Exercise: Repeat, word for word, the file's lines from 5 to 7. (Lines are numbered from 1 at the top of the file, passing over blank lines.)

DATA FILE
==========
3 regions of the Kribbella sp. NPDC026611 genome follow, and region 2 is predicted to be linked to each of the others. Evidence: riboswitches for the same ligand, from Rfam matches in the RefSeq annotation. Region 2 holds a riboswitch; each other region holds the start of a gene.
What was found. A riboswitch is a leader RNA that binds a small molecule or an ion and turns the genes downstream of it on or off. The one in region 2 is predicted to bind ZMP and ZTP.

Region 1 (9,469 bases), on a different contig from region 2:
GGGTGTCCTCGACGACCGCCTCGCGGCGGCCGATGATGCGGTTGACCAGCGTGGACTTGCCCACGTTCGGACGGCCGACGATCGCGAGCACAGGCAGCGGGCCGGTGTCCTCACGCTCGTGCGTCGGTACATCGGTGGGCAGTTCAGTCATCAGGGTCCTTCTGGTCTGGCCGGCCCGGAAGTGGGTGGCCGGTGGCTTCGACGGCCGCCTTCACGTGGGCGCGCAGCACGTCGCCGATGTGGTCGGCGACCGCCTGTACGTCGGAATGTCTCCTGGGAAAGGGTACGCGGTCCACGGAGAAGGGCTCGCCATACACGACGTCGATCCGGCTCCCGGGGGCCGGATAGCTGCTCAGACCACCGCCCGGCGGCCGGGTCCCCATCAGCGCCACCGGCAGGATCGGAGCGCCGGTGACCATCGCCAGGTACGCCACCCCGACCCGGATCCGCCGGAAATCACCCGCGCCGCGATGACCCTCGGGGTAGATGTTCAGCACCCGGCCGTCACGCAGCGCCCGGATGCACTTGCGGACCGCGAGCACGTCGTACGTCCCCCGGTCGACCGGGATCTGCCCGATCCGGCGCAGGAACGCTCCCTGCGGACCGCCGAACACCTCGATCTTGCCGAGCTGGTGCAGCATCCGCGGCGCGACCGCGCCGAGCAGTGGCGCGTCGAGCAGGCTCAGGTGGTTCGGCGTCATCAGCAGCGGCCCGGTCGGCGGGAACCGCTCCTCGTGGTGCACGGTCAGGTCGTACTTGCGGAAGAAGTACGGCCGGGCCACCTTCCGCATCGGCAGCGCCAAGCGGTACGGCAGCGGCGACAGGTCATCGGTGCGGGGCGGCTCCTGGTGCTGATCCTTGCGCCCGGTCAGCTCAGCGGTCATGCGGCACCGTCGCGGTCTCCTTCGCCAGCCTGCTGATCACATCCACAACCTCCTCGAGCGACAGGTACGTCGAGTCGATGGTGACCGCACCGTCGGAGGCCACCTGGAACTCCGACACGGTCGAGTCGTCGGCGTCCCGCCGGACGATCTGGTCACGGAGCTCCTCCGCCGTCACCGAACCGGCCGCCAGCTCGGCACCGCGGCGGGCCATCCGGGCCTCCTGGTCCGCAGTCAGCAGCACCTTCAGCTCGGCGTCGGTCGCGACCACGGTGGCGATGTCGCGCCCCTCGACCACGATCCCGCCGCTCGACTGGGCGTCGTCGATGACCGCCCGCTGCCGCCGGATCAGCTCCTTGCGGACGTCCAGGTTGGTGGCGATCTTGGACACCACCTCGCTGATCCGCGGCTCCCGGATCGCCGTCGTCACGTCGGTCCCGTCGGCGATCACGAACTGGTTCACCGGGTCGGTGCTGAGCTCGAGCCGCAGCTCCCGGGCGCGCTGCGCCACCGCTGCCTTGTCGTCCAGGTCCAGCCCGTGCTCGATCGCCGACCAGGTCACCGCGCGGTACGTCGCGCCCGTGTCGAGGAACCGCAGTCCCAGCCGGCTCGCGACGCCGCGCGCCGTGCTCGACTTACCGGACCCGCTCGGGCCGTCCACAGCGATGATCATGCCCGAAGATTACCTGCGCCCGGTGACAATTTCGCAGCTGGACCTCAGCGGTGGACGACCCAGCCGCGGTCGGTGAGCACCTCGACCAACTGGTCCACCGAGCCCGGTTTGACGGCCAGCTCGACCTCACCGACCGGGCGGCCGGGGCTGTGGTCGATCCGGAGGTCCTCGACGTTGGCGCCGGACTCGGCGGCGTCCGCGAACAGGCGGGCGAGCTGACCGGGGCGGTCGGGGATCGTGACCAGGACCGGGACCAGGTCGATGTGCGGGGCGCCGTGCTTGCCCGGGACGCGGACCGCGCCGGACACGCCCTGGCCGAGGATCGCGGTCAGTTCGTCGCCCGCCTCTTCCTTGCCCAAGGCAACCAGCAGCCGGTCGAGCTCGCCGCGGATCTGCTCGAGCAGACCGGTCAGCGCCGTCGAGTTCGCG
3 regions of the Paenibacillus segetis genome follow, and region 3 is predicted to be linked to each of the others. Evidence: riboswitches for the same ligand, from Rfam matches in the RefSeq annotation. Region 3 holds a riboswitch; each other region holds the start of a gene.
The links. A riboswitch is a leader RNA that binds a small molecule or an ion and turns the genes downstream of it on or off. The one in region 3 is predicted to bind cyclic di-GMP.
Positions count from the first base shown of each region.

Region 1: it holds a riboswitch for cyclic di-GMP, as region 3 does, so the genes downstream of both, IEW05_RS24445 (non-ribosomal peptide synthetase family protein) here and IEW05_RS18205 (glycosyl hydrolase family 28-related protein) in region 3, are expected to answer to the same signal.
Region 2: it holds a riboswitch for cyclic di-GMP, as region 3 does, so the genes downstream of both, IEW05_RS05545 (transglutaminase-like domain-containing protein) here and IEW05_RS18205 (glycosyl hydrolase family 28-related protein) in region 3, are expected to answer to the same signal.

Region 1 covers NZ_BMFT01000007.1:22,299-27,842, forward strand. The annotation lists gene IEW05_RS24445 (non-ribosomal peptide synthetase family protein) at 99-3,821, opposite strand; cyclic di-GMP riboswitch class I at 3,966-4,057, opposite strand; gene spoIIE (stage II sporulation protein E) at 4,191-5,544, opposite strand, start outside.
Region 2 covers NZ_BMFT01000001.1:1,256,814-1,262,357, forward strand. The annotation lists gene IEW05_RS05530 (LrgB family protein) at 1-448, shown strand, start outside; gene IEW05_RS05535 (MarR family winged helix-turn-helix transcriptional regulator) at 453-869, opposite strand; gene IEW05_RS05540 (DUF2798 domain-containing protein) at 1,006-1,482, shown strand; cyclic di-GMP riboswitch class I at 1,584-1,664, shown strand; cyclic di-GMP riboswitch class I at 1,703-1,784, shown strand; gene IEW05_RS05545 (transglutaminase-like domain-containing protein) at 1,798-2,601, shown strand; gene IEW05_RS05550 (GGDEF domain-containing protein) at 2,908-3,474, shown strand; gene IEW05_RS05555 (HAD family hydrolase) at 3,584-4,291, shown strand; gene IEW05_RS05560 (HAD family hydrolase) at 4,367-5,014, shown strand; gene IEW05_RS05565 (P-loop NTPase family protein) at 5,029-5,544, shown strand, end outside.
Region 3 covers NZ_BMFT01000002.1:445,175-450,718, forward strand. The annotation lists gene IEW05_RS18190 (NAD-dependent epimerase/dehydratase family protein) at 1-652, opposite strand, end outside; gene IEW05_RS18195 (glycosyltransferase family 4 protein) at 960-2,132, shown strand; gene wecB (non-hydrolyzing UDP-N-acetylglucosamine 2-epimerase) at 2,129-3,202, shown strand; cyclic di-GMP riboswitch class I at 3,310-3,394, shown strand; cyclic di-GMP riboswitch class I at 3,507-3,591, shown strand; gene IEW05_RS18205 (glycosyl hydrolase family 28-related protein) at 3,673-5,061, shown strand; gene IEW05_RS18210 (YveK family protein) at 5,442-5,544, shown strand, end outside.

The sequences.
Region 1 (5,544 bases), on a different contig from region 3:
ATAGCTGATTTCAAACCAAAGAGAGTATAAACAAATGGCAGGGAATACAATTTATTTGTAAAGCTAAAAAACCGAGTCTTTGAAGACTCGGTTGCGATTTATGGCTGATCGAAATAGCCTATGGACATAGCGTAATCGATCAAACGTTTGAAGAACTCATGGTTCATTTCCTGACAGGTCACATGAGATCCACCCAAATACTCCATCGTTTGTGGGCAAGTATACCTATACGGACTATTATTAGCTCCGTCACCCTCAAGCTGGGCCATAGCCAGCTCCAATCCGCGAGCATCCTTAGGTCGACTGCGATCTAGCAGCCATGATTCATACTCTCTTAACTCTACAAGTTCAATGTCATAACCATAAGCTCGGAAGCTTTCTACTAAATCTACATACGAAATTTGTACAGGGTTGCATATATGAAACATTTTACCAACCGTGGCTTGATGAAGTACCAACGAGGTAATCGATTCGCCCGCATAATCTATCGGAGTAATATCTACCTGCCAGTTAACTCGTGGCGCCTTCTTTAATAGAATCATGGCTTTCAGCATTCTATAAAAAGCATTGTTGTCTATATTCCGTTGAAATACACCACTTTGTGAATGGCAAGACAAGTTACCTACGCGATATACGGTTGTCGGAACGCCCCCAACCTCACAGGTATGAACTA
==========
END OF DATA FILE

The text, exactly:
3 regions of the Paenibacillus segetis genome follow, and region 3 is predicted to be linked to each of the others. Evidence: riboswitches for the same ligand, from Rfam matches in the RefSeq annotation. Region 3 holds a riboswitch; each other region holds the start of a gene.
The links. A riboswitch is a leader RNA that binds a small molecule or an ion and turns the genes downstream of it on or off. The one in region 3 is predicted to bind cyclic di-GMP.
Positions count from the first base shown of each region.